We are staying at the Marama Resort, a Worldmark timeshare property.  It is actually on the far side of the lake from Rotorua, about a 15-20 minute drive; it is closer to the village of Mourea.  I drove into Rotorua that evening, just to scope things out.

Internet access is only available at the registration office.  They have WiFi, but I have to hang out over by the closed-at-night office, either on their stoop or in a parked car. Annoying.

Updated on March 11, 2010
Added links.
Added travel map.
Updated on April 2, 2010
Changed travel map to a live one.
Updated on May 18, 2010

New Zealand 2010: Auckland (Saturday, February 13)

Written in the room in Rotorua, 10:21 pm on Monday, February 15

After breakfast, we walked down to the waterfront.  We passed a huge cargo ship from Singapore which we had seen from the room and took for a ferry because cars were unloading from it.  Further up the waterfront, we passed the ferry building and the Queen Victoria cruise ship, and Voyager, the New Zealand Maritime Museum.

After walking through a waterfront restaurant complex, we walked the half-mile or so to the Sky Tower.  This is a 1000 foot high communication tower and tourist attraction (cf. Space Needle, Stratosphere, and CN Tower, all of which I’ve been up in).  The Sky Tower is about 300 feet taller than the Space Needle, but I still like the Space Needle better, both for its style and the fact that Seattle development has stayed away from the Needle, making it look more impressive as a result.

To get to the ticket booth, we had to walk through the huge gift shop.  (Actually, first we had to find the entrance.  We went up to the third floor of the SKYCITY complex, to where the Deck bar has a connector to a bar in the Sky Tower’s base.  Only then did we find out that the entrance to the tower was from a down escalator on the Sky City ground floor.)

The gift shop was full of all the usual New Zealand and Sky Tower knickknacks that you would expect.  Most disgusting souvenir (other than the “Kiwi Poo” and “Squashed Possums” chocolates) was a stuffed kiwi that is reversible into a pillow via a zippered compartment.  With the pillow pulled out, the poor kiwi looks like it is suffering from a horribly prolapsed rectum, like all its insides are leaking out.

We visited both viewing levels of the Sky Tower, then went to the café for some coffee and sweets.

Trekking back to the hotel, I crashed for a nap and Mom watched some of the Olympics opening ceremonies.  She also took a walk to find us somewhere for dinner, which turned out to be a pub.  I had a tasty steak, mushroom, and cheese pie.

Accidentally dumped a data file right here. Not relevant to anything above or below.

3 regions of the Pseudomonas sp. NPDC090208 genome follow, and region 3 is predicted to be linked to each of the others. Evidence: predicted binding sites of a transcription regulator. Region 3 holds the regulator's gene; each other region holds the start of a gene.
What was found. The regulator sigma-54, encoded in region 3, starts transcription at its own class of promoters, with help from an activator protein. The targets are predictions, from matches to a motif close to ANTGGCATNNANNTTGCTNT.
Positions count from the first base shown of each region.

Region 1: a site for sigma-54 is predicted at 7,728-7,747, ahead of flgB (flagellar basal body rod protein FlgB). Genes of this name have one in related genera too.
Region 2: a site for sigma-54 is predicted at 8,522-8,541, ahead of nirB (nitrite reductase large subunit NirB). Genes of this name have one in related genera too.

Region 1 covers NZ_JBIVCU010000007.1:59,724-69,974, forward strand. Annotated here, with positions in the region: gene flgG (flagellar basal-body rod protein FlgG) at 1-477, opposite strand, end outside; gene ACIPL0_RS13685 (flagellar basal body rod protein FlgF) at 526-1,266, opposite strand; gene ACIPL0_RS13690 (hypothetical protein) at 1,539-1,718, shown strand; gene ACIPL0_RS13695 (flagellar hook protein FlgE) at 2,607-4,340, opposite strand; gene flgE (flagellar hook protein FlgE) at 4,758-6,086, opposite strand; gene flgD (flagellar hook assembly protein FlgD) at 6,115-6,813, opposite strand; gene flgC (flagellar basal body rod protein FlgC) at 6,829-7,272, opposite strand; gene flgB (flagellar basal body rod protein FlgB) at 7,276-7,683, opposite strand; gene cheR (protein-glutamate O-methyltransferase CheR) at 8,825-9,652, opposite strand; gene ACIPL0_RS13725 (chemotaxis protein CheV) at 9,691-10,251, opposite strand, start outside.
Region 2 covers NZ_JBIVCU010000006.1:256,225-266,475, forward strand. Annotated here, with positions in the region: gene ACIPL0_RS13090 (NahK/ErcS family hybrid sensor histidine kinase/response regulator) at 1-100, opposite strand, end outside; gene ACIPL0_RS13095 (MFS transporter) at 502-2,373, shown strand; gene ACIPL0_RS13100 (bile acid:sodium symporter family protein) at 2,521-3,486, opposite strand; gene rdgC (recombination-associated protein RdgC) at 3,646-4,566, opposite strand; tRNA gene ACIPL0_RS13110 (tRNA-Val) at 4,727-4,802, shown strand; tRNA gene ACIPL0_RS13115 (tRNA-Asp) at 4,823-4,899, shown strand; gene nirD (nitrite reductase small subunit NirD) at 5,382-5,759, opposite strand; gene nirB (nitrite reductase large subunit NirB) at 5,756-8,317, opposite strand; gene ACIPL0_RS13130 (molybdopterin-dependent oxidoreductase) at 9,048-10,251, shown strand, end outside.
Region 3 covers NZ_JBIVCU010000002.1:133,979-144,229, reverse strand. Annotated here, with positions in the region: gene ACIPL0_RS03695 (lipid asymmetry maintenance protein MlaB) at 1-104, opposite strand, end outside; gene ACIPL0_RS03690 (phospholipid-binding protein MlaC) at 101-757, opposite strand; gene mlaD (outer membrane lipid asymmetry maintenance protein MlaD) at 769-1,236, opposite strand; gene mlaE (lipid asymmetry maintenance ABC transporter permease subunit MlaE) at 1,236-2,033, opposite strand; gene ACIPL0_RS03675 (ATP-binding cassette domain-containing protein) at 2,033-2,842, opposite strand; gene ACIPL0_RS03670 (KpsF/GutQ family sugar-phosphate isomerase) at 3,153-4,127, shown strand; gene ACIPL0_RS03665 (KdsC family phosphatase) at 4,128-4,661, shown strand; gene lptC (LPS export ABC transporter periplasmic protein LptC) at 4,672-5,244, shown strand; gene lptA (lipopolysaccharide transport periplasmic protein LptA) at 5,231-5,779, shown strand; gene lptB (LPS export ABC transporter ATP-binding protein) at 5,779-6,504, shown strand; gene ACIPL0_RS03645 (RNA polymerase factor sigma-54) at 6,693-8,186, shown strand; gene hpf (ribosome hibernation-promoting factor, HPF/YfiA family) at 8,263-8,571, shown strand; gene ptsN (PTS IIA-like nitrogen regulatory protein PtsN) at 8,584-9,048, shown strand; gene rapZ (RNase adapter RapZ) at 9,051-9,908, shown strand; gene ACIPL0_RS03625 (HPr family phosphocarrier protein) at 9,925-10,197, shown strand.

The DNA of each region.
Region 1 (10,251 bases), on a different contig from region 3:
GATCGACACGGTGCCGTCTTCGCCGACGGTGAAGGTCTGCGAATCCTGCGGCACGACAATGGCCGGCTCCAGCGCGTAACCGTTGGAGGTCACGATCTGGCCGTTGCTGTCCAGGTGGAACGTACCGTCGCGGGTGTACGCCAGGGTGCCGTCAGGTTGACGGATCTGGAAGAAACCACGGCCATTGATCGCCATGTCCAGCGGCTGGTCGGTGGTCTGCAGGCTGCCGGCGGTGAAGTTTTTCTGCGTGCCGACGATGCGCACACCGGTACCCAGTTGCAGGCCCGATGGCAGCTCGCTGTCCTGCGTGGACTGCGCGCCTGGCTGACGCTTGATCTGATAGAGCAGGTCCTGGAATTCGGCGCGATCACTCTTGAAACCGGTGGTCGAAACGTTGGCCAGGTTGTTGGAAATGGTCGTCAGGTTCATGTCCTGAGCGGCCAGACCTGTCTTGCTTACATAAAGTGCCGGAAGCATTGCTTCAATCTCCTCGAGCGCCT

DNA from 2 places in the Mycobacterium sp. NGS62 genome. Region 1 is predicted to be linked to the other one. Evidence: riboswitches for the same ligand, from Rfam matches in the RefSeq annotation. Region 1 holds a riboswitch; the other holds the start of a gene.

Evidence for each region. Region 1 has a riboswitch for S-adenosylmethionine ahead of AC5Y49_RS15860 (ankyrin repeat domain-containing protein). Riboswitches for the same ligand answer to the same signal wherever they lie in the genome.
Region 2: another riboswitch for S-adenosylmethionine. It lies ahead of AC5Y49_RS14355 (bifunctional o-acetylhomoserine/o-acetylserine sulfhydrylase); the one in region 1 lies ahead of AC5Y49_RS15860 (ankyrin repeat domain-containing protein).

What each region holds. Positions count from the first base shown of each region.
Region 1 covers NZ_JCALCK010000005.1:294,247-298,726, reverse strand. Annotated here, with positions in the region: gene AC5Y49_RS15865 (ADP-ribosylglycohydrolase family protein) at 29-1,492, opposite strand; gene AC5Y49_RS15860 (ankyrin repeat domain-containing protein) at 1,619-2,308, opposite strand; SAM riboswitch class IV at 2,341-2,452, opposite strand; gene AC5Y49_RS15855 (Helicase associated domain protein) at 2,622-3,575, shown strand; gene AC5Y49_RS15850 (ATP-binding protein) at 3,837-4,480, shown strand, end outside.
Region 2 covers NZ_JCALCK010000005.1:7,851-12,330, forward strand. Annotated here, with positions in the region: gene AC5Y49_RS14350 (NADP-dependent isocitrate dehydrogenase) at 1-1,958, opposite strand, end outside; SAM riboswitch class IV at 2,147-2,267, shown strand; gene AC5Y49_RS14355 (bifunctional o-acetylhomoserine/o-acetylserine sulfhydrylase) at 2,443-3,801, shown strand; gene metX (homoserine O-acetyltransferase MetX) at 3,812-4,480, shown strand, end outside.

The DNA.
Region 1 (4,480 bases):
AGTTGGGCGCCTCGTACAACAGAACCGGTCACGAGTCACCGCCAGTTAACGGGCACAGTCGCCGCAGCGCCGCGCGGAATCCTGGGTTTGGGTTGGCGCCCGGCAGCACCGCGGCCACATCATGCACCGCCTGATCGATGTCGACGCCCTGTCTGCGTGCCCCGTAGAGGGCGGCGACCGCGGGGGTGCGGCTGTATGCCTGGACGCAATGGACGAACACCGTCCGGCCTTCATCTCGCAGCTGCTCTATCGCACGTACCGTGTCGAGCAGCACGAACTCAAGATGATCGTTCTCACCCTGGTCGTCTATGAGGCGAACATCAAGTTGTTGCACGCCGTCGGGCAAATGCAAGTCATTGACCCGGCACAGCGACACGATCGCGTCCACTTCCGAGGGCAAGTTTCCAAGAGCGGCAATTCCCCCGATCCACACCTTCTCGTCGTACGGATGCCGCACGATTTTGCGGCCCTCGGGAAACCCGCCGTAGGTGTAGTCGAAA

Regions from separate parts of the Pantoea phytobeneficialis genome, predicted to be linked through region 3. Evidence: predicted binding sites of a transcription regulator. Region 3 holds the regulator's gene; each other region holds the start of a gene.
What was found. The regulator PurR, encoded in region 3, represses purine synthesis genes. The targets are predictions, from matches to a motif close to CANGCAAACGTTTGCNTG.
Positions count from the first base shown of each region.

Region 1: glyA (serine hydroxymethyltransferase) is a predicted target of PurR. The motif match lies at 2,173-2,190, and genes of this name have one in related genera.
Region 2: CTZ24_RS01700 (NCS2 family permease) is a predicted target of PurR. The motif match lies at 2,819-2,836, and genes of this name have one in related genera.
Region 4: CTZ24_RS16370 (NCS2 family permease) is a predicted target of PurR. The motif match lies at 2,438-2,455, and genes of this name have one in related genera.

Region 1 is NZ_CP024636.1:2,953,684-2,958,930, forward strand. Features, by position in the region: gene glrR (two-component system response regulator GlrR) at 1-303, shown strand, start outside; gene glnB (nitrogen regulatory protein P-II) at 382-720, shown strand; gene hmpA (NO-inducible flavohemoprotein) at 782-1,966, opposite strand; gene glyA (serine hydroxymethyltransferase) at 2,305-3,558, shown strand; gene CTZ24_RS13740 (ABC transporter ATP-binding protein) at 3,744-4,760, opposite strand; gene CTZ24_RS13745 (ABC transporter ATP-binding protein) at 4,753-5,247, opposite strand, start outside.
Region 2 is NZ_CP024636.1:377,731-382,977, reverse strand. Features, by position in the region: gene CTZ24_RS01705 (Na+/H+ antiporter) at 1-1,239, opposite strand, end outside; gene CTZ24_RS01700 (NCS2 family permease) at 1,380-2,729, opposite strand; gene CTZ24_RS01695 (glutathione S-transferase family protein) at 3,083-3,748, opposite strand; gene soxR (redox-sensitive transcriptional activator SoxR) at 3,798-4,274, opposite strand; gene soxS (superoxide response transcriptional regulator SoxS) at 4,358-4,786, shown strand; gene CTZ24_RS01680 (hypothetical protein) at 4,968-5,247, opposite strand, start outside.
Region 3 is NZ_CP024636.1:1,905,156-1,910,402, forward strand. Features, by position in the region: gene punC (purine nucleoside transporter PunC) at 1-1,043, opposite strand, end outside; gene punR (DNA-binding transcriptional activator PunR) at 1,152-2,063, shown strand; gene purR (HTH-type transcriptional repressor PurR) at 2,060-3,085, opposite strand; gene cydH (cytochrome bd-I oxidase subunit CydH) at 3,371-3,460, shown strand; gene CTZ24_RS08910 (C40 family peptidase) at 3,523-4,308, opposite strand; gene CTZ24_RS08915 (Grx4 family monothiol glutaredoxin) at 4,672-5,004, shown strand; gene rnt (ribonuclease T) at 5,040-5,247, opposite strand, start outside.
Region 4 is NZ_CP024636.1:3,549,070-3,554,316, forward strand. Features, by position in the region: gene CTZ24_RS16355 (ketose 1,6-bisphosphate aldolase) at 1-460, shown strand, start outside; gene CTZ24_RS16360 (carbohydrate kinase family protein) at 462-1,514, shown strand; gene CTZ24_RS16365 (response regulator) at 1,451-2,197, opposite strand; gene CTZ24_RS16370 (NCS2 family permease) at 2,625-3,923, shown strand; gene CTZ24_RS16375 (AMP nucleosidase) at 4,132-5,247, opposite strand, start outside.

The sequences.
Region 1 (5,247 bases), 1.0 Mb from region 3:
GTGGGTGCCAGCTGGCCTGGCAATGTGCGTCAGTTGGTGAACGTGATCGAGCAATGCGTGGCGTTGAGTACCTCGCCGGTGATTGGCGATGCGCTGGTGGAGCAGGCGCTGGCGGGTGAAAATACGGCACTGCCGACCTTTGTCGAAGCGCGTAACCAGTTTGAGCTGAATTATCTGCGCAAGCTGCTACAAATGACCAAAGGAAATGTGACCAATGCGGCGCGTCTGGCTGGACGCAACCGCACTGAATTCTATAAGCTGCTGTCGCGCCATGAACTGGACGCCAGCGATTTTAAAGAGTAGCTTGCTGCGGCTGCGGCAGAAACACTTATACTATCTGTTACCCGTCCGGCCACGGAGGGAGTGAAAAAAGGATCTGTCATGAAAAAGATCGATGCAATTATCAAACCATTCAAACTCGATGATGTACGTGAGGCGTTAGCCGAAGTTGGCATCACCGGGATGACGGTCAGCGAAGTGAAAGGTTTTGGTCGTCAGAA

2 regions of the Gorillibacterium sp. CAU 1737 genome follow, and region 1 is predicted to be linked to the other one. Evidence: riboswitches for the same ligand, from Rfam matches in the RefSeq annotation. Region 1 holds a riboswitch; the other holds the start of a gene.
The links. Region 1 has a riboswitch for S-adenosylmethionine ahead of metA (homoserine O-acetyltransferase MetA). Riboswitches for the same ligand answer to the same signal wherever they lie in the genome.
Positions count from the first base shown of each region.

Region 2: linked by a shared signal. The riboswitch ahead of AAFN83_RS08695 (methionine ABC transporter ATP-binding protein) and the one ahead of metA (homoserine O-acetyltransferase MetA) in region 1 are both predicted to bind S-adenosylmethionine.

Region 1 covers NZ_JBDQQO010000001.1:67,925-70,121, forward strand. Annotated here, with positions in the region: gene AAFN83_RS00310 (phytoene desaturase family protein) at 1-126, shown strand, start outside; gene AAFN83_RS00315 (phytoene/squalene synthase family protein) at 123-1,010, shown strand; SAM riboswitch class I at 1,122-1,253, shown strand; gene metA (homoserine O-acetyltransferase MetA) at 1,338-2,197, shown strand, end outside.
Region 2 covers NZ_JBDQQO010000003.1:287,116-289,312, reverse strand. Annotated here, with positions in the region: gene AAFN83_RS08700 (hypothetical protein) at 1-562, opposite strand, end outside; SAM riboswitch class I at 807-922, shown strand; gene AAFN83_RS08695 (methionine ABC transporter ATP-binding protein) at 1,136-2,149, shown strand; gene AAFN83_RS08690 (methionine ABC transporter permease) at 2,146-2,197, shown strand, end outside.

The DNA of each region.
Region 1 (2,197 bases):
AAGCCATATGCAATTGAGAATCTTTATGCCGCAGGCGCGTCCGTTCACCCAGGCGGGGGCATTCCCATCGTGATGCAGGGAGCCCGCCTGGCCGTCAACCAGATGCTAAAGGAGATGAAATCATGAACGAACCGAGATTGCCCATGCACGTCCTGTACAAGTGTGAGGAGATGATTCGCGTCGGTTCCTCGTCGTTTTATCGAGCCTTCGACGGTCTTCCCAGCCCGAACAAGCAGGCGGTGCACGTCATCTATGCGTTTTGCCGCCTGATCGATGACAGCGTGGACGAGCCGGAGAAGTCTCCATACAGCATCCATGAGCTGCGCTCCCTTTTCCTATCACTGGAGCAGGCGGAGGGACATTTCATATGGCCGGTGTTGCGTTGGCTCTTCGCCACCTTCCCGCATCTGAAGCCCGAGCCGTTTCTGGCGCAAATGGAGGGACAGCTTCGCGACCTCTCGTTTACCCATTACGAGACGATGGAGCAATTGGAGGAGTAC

After dinner, we watched abbreviated reruns of some of the opening ceremonies.  A short commercial for the Little House on the Prairie DVDs ran multiple times, sometimes twice in a single commercial break.

I headed out to Urge again, and then to Lateshift.  After leaving there, rather than a cab, I walked back (between 1.5 and 2 miles).  Along the way, I stopped for a lamb kebab (pronounced “keh-bab” rather than “kuh-bob”), as had been recommended to me.  In the States, this is a gyro; in Canada, it’s donair.  It seems to be the standard late night food throughout New Zealand, although the McDonald’s and Burger King on Queen Street were also open at that hour.  (Also recommended were the meat pies at a gas station near Urge; I didn’t get to try one of those specific pies, but I did have such a pie on the way to Christchurch.)

Updated on March 10, 2010
Added links.
Added travel map.
Updated on April 2, 2010
Linked travel map to a live one (because I can't get it to be a direct live one).
Updated on May 18, 2010
Moved part of this post to the Sounds Kinky-er blog:
Updated on June 11, 2010
Figured out how to get a live map that shows the routes; needed to use addresses rather than business names.

Tuesday, February 16, 2010

New Zealand 2010: Sydney to Auckland, and Auckland (Friday, February 12)

Written in the hotel in Auckland, 9:34 pm on Saturday, February 13